Rethinking Proper Patient Selection For Limb Salvage Interventions
- Volume 19 - Issue 8 - August 2006
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Reducing the number of lower extremity amputations is a goal for all clinicians caring for patients with diabetes. In spite of this, the numbers of limb-threatening infections and subsequent amputations continue to rise each year. While medical and surgical interventions are frequently successful in facilitating limb salvage in patients facing amputation, failures in limb salvage attempts do occur. These failures result in multiple trips to the operating room, significant potential morbidity and prolonged disability.
In order to more accurately predict which patients are more likely to benefit from limb salvage attempts, we need to modify our patient selection criteria. Enhanced criteria may also help identify which patients would be better served by a single definitive procedure at a level likely to heal with a subsequent, timely initiation of rehabilitation. The following cases illustrate the point.
What Two Case Studies Reveal
A 58-year-old patient presents with a 20-year history of type 2 diabetes. His control has been mediocre with hemoglobin A1c levels around 8.5 percent. He has been treated for hypertension and is being monitored by cardiologists. The patient has a history of chest pain but no events of myocardial infarction or cerebrovascular accidents (CVA). He developed a pressure ulceration of his fifth toe that led to osteomyelitis. Preoperative indices for healing were borderline.
Surgeons amputated the toe but it failed to heal. Peripheral vascular surgeons performed an angioplasty and the patient’s foot perfusion improved. He did require an amputation of the adjacent fourth toe due to progressive necrosis of the wound edges from the previous amputation. This wound also dehisced but improved slowly over time, probably due to the vascular intervention. In the meantime, his chest pain became worse and he required a coronary angioplasty.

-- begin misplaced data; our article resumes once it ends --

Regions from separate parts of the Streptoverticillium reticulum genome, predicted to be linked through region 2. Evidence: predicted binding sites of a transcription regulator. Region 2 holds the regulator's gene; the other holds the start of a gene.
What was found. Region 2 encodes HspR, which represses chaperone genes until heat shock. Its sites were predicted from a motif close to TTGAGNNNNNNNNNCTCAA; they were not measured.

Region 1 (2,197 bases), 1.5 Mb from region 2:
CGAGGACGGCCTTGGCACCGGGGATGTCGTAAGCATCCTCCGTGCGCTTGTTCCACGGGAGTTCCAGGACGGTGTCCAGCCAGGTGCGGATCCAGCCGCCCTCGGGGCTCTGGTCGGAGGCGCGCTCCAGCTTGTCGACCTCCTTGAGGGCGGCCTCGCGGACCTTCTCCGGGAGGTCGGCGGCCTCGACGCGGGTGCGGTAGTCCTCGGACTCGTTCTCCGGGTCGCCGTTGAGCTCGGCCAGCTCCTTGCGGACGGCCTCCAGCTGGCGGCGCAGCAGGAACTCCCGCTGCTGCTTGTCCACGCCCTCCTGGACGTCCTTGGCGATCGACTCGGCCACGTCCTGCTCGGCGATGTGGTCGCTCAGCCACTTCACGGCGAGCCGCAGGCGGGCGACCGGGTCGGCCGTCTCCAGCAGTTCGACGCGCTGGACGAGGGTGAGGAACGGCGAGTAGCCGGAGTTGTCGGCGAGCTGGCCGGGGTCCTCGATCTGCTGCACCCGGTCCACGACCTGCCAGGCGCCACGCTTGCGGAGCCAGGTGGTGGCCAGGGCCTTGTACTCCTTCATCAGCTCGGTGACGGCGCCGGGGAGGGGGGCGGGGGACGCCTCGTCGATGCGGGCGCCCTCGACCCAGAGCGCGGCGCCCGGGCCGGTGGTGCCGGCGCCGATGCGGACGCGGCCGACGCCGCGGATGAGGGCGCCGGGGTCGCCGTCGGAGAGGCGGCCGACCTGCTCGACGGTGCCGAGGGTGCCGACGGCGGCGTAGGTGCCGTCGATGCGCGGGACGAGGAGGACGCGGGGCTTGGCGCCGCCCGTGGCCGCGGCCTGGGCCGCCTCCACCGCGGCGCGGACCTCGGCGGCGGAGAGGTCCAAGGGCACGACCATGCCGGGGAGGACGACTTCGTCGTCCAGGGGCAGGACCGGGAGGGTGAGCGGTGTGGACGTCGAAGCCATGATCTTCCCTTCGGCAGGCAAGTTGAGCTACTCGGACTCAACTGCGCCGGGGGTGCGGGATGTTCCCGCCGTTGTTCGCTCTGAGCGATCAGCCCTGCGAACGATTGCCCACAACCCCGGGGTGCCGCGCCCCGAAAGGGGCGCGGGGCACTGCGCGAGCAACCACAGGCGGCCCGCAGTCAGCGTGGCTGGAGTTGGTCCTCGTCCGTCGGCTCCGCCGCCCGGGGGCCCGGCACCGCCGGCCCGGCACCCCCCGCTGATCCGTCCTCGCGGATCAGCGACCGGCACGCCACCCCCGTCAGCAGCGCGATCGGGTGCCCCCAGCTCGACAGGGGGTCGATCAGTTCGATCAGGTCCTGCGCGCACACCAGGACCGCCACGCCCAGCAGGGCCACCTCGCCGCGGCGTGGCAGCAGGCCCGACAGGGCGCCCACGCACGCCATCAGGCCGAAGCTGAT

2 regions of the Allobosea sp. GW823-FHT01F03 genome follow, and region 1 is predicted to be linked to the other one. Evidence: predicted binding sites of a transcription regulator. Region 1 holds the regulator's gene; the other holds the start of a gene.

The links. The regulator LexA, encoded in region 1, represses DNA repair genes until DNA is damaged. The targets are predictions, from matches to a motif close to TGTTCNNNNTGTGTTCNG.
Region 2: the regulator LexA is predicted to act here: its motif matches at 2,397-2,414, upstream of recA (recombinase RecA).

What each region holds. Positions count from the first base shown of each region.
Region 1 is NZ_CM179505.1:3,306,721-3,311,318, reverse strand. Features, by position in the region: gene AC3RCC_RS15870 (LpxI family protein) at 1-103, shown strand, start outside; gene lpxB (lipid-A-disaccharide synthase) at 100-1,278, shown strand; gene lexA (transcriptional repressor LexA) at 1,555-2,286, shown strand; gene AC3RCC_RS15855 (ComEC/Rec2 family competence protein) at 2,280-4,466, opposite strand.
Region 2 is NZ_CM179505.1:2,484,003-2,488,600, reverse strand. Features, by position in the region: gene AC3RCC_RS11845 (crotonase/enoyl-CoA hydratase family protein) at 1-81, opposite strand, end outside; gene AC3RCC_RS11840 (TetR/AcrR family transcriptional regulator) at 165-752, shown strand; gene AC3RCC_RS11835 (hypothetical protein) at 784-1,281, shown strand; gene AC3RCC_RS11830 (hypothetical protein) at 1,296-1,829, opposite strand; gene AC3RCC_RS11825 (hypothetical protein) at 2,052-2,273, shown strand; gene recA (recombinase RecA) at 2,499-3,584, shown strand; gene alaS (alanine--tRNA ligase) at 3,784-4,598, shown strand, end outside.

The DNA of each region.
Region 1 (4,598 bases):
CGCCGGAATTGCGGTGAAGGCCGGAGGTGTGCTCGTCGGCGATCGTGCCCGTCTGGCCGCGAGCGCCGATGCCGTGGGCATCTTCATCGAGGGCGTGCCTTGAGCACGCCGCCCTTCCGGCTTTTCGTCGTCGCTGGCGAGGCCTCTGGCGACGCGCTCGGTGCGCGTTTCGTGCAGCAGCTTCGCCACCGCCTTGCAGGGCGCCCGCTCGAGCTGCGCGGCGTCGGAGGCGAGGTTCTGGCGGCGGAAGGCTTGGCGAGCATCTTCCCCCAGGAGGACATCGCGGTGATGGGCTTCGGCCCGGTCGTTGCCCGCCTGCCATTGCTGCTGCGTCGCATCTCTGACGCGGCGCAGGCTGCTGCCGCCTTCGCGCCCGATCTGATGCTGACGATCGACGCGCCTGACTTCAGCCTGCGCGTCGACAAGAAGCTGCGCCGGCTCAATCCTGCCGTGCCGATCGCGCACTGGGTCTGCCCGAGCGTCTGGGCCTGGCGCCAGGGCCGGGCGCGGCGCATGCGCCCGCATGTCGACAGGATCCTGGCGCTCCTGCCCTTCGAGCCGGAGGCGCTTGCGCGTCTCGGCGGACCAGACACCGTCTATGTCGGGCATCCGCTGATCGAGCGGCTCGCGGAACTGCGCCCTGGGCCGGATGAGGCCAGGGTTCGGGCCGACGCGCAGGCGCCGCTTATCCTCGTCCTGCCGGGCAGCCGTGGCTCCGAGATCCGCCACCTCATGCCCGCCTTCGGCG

The patient also required prolonged local foot wound care to achieve healing. After two foot procedures, a vascular intervention, cardiac complications, lengthy wound care and a disability that lasted over a year, the foot finally healed and the patient returned to work in his previous occupation. He wears accommodative shoes and sees his podiatrist for regular follow-up visits. This case illustrates a difficult protracted course of limb salvage but nevertheless, the patient successfully returned to productive community activity.
In contrast, a 62-year-old patient had a similar diabetes history but more vascular problems and evidence of the early stages of renal failure. He had a history of myocardial infarction and coronary artery angioplasty before a minor injury to his second toe resulted in distal cyanosis and ischemic pain. The toe was cool, there was no break in the skin and there were no pulses in the foot.
Surgeons performed peripheral vascular stenting and the patient’s ankle brachial artery indices improved. However, the aforementioned toe remained cool and painful. Despite a second toe amputation, the wound still failed to heal. The vascular service performed yet another angioplasty as well as extensive debridement of bone and soft tissue, yet little improvement in the wound occurred. Amputation to the Syme’s level was recommended but the patient was adamant about making more efforts to try to save more of the foot. He proceeded to undergo a transmetatarsal amputation. The amputation site presented a non-viable wound that clinicians treated for over a week before the patient demonstrated signs of progressive necrosis and sepsis. Finally, the patient underwent a transtibial amputation.